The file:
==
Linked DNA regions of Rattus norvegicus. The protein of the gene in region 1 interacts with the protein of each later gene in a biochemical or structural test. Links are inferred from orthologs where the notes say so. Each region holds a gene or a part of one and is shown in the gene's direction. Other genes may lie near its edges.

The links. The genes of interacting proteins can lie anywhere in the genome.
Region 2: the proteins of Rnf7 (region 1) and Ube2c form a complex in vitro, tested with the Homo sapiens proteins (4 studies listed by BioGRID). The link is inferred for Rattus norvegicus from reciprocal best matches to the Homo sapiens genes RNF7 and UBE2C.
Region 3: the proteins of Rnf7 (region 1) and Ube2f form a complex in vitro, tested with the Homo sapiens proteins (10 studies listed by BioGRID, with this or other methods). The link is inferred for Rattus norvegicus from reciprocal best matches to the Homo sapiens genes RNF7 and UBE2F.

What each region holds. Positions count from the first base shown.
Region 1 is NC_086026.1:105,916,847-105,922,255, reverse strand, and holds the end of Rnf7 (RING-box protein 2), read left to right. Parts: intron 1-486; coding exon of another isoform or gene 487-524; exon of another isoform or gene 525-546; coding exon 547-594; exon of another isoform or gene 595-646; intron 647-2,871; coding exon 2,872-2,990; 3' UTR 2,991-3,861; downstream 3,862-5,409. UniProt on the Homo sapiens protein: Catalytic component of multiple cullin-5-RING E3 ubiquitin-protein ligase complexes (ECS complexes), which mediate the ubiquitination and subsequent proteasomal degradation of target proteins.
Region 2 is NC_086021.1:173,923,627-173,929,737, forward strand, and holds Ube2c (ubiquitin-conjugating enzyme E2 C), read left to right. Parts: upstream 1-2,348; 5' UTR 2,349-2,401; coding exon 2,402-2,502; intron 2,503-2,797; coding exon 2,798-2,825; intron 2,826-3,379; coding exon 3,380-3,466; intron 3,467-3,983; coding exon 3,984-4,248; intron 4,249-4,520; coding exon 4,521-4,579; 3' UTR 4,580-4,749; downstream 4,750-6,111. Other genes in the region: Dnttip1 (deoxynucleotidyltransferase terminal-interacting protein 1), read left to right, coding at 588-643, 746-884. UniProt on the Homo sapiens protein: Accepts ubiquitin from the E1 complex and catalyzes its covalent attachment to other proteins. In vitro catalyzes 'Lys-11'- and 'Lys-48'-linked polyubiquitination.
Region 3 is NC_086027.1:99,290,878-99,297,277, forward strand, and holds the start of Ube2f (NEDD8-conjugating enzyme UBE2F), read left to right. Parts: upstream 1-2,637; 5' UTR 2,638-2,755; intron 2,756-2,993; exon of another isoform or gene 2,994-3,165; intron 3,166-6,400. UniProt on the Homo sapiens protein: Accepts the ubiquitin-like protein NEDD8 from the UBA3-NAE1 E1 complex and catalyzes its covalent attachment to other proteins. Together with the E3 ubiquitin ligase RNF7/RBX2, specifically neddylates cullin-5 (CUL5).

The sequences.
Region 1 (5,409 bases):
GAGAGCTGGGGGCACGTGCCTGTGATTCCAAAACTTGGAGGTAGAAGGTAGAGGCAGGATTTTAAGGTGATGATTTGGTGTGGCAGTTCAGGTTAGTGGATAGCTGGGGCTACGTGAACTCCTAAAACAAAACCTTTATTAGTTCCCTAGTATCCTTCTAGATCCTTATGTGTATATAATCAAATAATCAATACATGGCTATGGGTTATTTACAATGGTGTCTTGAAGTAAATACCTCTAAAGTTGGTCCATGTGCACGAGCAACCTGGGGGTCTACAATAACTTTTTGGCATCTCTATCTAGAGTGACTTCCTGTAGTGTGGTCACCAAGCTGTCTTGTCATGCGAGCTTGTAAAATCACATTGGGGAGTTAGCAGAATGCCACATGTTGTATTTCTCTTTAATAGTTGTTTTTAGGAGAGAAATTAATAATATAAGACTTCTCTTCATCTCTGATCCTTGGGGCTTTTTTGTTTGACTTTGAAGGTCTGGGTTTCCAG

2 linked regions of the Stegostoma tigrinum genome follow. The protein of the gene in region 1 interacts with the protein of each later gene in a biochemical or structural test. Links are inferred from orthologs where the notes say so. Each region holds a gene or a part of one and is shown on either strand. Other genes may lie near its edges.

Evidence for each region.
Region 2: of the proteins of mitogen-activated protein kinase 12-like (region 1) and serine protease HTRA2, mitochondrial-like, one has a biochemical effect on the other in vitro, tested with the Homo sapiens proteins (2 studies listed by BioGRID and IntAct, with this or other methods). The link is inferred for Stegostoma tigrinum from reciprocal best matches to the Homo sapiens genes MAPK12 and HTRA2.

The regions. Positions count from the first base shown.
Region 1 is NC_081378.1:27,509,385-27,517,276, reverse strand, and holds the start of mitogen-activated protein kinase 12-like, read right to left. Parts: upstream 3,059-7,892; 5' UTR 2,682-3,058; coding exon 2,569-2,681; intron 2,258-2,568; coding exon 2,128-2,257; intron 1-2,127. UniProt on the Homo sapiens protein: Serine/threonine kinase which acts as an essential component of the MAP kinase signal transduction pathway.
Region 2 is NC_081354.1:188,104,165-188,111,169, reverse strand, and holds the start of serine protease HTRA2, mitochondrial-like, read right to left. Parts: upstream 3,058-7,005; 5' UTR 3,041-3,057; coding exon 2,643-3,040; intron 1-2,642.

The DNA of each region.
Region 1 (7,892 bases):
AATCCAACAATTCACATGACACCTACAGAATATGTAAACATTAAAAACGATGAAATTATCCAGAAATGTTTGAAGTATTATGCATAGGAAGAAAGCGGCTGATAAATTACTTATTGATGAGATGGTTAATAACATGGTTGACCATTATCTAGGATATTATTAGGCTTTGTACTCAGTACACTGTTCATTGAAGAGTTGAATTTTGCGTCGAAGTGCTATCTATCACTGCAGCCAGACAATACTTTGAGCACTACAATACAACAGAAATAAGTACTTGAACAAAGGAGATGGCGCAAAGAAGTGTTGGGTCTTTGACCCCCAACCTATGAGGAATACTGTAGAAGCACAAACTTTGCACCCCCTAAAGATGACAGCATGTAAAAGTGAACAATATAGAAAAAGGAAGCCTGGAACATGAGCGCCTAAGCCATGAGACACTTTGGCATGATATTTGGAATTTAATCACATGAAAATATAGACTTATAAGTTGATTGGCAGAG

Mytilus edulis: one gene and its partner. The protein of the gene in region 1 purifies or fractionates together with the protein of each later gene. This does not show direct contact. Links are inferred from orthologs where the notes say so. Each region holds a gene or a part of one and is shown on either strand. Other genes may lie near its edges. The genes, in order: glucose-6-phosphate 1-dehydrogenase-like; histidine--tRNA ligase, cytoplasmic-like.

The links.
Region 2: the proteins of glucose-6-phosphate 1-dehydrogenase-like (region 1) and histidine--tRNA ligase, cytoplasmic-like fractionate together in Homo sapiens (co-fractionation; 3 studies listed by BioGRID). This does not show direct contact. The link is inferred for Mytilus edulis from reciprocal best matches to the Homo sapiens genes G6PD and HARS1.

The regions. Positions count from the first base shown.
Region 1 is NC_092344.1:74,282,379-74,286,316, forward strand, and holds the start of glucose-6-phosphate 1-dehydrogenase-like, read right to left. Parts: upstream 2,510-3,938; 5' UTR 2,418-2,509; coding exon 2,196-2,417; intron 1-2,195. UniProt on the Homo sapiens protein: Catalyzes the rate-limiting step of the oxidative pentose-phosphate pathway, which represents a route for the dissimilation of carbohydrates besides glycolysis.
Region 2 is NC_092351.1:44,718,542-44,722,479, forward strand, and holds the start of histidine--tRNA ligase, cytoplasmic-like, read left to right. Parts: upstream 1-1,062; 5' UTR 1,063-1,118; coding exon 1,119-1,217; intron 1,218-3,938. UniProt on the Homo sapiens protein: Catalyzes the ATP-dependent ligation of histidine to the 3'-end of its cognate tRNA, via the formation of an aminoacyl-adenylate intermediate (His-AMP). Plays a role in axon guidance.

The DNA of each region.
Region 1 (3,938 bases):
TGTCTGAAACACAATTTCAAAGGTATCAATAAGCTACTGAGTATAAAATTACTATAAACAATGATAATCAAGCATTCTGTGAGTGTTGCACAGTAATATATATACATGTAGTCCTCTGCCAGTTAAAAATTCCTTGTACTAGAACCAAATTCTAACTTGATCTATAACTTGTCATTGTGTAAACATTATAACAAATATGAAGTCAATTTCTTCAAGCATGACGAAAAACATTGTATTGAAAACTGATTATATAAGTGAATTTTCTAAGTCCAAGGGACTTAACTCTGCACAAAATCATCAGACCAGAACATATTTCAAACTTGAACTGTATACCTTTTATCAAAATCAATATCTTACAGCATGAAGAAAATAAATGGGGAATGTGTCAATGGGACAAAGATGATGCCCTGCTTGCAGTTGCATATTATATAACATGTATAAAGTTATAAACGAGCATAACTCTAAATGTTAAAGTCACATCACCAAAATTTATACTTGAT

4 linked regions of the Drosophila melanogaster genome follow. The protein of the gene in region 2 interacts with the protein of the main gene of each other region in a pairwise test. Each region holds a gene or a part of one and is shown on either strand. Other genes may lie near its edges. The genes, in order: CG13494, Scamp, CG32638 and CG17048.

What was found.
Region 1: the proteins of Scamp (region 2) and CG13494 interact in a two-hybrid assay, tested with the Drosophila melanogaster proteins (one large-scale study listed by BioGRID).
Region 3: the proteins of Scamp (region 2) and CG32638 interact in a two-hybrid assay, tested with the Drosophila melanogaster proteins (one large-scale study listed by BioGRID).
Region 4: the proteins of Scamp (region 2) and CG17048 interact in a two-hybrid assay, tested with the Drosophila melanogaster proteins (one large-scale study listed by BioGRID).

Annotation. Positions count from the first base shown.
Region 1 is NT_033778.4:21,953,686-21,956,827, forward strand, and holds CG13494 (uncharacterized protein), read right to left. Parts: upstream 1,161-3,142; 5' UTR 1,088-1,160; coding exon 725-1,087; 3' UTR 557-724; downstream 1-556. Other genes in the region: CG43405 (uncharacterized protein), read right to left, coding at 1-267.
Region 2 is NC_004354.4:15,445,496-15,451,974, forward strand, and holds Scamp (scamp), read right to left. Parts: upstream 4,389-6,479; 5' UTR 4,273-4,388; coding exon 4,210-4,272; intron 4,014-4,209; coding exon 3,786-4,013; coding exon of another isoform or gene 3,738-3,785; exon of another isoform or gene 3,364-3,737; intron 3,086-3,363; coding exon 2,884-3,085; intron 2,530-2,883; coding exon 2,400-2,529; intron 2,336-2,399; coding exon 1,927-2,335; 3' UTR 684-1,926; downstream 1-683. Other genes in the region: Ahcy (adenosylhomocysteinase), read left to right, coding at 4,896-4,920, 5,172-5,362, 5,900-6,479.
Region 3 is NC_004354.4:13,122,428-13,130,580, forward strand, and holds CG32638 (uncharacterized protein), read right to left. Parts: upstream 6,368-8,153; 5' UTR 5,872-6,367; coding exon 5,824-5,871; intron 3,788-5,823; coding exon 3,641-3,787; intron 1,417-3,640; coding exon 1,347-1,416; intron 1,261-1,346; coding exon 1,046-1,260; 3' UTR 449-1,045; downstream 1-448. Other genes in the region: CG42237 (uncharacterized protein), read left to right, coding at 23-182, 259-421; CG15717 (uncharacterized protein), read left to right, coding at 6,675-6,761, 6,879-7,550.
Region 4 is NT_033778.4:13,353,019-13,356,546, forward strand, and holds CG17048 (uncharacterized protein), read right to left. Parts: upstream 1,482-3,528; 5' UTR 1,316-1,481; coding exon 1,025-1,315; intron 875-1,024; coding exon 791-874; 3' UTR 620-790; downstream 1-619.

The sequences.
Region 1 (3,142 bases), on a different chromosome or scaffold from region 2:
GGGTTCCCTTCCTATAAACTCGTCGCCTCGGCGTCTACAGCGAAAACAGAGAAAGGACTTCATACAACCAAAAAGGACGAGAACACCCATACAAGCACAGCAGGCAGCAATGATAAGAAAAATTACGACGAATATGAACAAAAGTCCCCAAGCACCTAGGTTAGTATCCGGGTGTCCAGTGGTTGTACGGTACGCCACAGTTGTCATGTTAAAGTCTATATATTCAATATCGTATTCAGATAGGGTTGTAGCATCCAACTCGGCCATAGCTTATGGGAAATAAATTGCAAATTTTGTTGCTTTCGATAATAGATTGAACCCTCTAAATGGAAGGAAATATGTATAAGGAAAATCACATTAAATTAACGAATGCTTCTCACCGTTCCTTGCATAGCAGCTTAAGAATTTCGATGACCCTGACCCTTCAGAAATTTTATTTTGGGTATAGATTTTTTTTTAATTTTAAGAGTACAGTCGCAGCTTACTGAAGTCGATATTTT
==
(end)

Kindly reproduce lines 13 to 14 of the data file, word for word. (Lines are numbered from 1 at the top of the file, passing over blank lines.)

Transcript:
Evidence for each region.
Region 2: of the proteins of mitogen-activated protein kinase 12-like (region 1) and serine protease HTRA2, mitochondrial-like, one has a biochemical effect on the other in vitro, tested with the Homo sapiens proteins (2 studies listed by BioGRID and IntAct, with this or other methods). The link is inferred for Stegostoma tigrinum from reciprocal best matches to the Homo sapiens genes MAPK12 and HTRA2.